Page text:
Integers

  • An integer number is zero or any positive or negative number without a decimal point
  • Examples of integers include:
    0   1   -1    +5    -27   1000    -128
    
  • We call plain numbers like these literal integers because they stand for what they look like
  • By comparison, a variable may contain an integer but is not a literal integer
  • Literal numbers are constant and do not change while a program executes
  • Integers are usually stored in stored in four (4) bytes of computer memory

Floating-Point Value

  • A floating-point number is any signed or unsigned number with a decimal point
  • A floating point number approximates a real number and has a trade-off between range and precision
  • For example:
    0.0   1.0   -1.1   +5.   -6.3    3234.56    0.33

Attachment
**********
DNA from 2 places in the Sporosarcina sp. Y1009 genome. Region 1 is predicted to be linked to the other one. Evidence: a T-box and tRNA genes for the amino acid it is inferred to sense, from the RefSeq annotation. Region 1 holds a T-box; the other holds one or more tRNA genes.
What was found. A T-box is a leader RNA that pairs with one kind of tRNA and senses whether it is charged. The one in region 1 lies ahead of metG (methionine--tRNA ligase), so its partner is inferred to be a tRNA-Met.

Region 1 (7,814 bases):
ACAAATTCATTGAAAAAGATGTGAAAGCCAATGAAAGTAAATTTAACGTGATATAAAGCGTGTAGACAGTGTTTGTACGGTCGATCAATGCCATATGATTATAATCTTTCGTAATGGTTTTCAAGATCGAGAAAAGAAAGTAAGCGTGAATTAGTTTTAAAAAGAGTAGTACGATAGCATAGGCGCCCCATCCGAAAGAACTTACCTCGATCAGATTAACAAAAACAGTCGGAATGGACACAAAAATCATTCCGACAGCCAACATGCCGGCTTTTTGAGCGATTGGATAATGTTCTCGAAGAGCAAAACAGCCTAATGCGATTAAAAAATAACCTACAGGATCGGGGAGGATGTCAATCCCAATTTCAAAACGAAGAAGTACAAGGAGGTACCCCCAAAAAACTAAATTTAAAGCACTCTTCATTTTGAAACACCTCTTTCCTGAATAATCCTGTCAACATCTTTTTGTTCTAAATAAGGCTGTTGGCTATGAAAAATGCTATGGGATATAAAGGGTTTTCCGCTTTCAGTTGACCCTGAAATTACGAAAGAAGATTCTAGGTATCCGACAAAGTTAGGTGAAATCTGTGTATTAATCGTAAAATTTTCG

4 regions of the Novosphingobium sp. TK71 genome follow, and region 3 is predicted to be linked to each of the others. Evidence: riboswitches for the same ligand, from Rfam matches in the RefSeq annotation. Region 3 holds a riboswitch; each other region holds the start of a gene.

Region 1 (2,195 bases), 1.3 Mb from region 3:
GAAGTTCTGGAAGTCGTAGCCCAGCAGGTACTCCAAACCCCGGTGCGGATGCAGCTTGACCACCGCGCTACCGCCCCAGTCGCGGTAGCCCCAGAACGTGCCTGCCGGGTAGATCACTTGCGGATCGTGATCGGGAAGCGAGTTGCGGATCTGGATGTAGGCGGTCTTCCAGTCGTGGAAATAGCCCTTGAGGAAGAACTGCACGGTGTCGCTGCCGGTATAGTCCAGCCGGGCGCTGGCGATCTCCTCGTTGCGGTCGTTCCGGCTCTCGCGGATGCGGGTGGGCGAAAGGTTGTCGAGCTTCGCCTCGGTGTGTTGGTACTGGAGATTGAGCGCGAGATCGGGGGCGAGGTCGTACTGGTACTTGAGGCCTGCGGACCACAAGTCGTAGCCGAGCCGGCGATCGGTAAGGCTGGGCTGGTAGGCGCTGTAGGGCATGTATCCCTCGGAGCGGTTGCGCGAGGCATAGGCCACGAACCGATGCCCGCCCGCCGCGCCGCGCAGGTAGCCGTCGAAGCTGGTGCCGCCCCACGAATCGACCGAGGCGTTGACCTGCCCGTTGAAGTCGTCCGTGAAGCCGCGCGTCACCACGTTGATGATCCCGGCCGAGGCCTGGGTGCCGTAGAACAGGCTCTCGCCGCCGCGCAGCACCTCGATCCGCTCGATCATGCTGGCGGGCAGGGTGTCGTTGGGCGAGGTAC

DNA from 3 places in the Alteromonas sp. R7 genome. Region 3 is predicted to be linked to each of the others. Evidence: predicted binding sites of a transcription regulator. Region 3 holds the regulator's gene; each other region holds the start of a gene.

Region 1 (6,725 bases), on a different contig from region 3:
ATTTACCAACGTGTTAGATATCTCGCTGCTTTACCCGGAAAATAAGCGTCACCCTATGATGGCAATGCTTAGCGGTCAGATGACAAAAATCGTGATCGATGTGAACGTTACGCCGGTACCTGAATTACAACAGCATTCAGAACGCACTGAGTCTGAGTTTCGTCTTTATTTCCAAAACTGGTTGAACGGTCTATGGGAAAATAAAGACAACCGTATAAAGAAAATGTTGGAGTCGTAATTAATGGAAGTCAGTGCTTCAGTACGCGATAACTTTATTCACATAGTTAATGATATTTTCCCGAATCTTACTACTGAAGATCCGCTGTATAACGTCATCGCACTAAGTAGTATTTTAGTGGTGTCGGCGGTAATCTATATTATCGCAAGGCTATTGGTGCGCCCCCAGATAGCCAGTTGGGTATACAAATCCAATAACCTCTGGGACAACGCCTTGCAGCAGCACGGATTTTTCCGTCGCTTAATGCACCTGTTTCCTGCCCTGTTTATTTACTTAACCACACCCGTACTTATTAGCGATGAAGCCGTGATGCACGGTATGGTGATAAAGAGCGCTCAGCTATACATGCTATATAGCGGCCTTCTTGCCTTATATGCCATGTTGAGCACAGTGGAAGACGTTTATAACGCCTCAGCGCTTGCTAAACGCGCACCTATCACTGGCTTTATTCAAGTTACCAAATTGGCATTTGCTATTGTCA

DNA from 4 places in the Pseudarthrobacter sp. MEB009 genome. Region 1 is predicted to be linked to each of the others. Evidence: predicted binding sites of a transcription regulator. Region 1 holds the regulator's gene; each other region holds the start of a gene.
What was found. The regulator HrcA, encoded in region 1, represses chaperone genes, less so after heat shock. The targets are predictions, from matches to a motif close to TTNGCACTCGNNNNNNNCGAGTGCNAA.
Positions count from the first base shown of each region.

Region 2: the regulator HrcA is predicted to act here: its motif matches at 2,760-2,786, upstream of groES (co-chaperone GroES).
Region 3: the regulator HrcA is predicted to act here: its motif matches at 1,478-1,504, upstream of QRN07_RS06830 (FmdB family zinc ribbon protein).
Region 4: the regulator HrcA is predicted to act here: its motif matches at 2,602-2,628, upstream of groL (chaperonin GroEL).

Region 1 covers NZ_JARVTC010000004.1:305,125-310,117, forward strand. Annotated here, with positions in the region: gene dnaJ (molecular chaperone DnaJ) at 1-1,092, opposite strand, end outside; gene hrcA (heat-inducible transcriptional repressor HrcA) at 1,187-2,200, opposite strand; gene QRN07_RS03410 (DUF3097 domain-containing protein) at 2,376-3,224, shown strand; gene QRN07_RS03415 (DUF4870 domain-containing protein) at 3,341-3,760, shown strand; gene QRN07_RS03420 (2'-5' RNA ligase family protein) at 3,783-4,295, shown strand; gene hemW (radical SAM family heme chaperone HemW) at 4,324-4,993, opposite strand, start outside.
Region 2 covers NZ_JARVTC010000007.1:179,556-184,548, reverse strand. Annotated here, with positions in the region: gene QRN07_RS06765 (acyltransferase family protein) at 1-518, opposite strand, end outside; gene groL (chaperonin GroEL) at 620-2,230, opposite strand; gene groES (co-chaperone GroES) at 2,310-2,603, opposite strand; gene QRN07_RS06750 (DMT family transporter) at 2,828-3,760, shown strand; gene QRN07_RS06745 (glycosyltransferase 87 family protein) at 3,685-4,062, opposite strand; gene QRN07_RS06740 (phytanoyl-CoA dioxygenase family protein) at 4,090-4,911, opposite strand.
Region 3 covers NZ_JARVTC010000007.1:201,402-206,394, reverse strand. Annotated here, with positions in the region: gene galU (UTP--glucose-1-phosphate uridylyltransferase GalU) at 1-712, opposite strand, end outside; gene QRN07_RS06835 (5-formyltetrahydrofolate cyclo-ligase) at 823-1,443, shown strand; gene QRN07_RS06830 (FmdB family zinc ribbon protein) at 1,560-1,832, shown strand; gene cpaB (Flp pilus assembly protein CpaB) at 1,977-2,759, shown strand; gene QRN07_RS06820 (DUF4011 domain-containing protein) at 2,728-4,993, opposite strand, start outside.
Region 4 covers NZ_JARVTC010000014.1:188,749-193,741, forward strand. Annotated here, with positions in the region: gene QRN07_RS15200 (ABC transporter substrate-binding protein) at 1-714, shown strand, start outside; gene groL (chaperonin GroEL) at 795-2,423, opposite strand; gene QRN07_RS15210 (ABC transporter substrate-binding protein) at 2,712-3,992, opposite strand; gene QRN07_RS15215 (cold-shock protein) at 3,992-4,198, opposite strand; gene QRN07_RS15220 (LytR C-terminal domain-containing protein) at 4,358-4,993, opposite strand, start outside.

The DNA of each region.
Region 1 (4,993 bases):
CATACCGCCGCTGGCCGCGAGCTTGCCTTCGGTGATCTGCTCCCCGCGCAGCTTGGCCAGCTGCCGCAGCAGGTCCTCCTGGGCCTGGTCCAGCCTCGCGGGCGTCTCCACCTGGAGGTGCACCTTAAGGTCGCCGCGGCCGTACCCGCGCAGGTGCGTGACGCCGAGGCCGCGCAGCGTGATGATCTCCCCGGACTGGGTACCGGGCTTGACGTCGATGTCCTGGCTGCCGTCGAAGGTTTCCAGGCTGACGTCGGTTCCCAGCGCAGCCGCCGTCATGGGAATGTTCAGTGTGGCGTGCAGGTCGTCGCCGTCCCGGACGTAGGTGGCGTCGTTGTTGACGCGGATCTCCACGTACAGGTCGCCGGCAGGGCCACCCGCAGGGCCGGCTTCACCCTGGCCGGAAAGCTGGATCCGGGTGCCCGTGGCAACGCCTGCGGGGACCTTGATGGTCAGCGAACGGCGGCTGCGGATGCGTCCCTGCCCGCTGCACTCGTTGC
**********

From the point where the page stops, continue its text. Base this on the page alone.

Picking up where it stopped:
• Note that 0.0, 1.0 and +5. are floating-point numbers, but could be rewritten as integers
  • In C++, both integers and floating-point numbers cannot have any commas or special symbols
  • Floating-point numbers are usually stored in stored in eight (8) bytes of computer memory

Program coins.cpp to Sum Coins

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#include <iostream>
using namespace std;

int main() {
    int pennies = 8;
    int nickels = 5;
    int dimes = 4;
    int quarters = 3;

    double total = pennies * 0.01 + nickels * .05
        + dimes * 0.10 + quarters * 0.25;

    cout << "Total value = " << total << "\n";

    return 0;
}

Check Yourself

  1. The two types of numbers in C++ are ________ and ________.
  2. Of the following literal numbers, the single integer is ________.
    1. 1
    2. 1.2
    3. 1.23
    4. 1.234
  3. For the following code, the literal number is ________.
    int pennies = 8;
    

2.3.2: Arithmetic